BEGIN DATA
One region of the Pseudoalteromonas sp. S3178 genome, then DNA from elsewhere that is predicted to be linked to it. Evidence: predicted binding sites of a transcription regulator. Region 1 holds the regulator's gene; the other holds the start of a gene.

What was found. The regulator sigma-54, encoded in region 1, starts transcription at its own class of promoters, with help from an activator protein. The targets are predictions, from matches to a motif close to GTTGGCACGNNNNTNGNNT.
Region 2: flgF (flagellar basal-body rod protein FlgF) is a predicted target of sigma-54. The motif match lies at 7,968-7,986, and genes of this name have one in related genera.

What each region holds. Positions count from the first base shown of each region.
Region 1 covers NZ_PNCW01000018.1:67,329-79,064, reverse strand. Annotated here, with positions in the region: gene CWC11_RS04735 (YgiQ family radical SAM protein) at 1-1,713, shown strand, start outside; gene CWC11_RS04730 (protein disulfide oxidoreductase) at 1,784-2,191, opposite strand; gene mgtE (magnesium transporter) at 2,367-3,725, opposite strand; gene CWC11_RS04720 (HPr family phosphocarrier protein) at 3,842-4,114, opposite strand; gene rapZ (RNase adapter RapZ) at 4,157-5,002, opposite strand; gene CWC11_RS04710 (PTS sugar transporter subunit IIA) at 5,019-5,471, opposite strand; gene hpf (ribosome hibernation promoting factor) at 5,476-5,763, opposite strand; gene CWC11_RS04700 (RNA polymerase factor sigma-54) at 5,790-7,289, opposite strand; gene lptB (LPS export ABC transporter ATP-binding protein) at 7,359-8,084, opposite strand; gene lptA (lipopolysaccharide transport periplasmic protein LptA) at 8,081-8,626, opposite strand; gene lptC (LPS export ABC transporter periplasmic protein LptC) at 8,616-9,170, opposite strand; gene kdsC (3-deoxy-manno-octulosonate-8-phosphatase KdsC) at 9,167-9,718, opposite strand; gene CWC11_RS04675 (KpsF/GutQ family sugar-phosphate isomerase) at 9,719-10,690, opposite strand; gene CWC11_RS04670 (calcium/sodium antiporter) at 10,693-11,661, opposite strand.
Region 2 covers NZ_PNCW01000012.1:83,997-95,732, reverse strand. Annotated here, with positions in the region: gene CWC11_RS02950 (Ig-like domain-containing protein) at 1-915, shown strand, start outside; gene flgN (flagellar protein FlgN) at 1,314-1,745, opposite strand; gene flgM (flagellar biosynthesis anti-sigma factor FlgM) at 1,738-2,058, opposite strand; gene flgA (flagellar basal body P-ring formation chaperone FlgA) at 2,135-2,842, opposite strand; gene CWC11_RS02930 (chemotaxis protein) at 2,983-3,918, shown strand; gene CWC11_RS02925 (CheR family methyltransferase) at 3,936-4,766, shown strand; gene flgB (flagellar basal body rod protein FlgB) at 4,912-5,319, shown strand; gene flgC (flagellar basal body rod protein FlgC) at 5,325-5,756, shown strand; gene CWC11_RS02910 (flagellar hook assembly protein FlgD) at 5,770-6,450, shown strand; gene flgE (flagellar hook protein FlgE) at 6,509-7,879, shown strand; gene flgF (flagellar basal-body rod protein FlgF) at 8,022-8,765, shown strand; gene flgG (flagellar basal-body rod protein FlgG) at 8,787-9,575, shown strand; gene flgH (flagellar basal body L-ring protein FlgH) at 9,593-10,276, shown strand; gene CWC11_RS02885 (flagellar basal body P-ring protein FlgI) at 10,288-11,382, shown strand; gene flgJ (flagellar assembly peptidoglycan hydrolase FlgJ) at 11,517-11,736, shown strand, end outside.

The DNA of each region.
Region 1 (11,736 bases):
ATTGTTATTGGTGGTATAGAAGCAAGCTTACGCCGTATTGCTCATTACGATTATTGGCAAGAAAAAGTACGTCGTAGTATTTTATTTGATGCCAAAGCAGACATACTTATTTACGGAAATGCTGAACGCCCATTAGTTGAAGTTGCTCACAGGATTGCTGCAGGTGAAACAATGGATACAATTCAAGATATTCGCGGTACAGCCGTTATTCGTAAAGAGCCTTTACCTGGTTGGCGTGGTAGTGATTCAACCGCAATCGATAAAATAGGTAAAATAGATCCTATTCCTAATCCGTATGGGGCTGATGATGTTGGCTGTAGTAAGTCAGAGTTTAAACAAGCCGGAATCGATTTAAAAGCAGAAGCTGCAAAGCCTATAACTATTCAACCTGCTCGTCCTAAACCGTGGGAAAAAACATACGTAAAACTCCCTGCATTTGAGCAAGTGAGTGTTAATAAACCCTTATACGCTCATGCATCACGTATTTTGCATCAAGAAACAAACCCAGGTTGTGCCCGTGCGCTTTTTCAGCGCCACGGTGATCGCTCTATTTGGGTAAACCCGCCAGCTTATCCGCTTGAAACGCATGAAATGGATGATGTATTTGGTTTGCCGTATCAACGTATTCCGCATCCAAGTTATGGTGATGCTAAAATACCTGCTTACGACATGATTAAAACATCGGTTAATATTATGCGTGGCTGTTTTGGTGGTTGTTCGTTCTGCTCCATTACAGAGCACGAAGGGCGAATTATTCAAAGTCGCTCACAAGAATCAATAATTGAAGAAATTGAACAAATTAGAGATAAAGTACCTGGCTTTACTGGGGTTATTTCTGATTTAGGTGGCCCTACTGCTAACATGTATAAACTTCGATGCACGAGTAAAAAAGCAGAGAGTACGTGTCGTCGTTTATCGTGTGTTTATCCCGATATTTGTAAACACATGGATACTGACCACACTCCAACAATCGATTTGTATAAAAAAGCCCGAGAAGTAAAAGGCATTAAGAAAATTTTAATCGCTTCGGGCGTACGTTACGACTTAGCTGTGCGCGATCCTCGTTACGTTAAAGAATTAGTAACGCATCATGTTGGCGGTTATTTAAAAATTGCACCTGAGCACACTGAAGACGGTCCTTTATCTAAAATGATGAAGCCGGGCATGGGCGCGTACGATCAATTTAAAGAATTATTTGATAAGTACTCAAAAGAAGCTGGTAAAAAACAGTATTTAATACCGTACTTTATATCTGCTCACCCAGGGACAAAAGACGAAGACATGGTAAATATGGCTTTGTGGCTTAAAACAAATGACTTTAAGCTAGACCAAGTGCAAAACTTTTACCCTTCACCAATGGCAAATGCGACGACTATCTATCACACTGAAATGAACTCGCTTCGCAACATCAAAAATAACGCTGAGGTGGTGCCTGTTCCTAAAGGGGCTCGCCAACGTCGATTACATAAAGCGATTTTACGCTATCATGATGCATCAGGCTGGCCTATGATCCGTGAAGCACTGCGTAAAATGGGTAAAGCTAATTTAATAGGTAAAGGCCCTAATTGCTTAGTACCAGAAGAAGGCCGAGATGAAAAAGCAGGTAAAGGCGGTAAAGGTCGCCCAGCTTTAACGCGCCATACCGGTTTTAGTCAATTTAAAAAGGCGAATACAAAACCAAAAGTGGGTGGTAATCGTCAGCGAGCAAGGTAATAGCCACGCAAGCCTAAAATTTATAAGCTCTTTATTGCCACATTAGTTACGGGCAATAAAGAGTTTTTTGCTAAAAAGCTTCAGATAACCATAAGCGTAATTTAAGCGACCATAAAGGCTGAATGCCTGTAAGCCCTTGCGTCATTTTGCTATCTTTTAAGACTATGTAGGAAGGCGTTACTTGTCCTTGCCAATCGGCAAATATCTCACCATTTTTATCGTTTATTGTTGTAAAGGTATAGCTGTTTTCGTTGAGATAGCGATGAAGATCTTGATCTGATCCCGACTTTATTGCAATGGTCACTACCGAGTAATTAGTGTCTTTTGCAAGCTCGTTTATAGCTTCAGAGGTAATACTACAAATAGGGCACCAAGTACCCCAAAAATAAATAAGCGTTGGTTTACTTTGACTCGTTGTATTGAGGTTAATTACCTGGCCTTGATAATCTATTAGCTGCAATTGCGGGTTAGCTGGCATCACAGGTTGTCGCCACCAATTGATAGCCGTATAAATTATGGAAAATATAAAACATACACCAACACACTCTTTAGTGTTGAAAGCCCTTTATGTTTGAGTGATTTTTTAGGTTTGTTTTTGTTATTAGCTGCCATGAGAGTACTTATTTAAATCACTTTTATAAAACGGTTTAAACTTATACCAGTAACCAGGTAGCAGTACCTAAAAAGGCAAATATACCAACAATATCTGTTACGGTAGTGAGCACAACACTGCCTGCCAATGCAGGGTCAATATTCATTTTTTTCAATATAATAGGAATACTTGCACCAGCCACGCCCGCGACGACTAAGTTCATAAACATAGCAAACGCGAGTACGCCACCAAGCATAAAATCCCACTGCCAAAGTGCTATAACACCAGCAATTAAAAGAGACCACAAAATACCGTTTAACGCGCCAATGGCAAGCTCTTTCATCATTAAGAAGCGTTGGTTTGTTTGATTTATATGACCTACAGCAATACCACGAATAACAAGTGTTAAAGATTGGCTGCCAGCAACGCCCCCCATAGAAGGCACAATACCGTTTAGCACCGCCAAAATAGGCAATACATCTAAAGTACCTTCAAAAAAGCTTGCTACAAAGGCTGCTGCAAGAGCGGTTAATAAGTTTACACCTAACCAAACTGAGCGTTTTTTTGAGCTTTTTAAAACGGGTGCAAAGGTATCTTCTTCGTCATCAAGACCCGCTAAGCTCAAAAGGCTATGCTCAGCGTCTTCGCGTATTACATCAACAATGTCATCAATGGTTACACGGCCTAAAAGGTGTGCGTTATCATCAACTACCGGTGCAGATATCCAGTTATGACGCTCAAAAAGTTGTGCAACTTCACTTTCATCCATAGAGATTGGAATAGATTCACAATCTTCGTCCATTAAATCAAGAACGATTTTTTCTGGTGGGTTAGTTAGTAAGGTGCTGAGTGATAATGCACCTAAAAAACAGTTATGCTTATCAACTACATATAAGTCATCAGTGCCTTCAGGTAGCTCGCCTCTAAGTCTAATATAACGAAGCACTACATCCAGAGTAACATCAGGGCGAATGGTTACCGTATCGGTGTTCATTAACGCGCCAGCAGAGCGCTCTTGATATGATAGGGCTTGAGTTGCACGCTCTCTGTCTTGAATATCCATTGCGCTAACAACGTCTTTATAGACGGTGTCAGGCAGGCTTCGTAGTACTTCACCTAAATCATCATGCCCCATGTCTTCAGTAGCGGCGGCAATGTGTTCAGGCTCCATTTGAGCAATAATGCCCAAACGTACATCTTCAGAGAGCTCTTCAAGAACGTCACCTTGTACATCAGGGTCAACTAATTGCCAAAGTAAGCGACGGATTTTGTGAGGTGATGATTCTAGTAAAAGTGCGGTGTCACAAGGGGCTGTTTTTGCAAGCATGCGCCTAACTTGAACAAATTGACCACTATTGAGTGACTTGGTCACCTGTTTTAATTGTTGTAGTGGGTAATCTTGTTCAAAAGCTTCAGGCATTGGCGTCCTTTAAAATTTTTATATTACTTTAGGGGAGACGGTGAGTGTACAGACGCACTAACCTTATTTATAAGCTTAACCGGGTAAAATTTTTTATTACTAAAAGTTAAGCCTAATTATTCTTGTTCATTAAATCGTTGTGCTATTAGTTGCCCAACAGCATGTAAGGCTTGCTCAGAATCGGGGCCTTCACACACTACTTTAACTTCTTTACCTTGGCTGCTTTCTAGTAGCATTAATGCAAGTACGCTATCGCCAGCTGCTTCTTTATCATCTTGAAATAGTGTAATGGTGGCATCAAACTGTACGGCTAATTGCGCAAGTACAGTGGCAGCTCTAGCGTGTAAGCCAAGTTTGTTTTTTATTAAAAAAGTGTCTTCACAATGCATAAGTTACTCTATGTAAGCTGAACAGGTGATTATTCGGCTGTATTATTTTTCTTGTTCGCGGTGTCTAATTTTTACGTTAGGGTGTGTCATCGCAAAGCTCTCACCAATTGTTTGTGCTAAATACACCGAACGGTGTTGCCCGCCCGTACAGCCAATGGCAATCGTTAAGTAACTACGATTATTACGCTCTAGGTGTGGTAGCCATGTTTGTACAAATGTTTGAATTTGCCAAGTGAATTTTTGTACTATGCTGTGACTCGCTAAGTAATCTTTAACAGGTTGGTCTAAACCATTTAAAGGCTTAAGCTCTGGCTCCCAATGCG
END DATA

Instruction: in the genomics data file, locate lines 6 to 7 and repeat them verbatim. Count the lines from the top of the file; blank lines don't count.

Region 2 covers NZ_PNCW01000012.1:83,997-95,732, reverse strand. Annotated here, with positions in the region: gene CWC11_RS02950 (Ig-like domain-containing protein) at 1-915, shown strand, start outside; gene flgN (flagellar protein FlgN) at 1,314-1,745, opposite strand; gene flgM (flagellar biosynthesis anti-sigma factor FlgM) at 1,738-2,058, opposite strand; gene flgA (flagellar basal body P-ring formation chaperone FlgA) at 2,135-2,842, opposite strand; gene CWC11_RS02930 (chemotaxis protein) at 2,983-3,918, shown strand; gene CWC11_RS02925 (CheR family methyltransferase) at 3,936-4,766, shown strand; gene flgB (flagellar basal body rod protein FlgB) at 4,912-5,319, shown strand; gene flgC (flagellar basal body rod protein FlgC) at 5,325-5,756, shown strand; gene CWC11_RS02910 (flagellar hook assembly protein FlgD) at 5,770-6,450, shown strand; gene flgE (flagellar hook protein FlgE) at 6,509-7,879, shown strand; gene flgF (flagellar basal-body rod protein FlgF) at 8,022-8,765, shown strand; gene flgG (flagellar basal-body rod protein FlgG) at 8,787-9,575, shown strand; gene flgH (flagellar basal body L-ring protein FlgH) at 9,593-10,276, shown strand; gene CWC11_RS02885 (flagellar basal body P-ring protein FlgI) at 10,288-11,382, shown strand; gene flgJ (flagellar assembly peptidoglycan hydrolase FlgJ) at 11,517-11,736, shown strand, end outside.

The DNA of each region.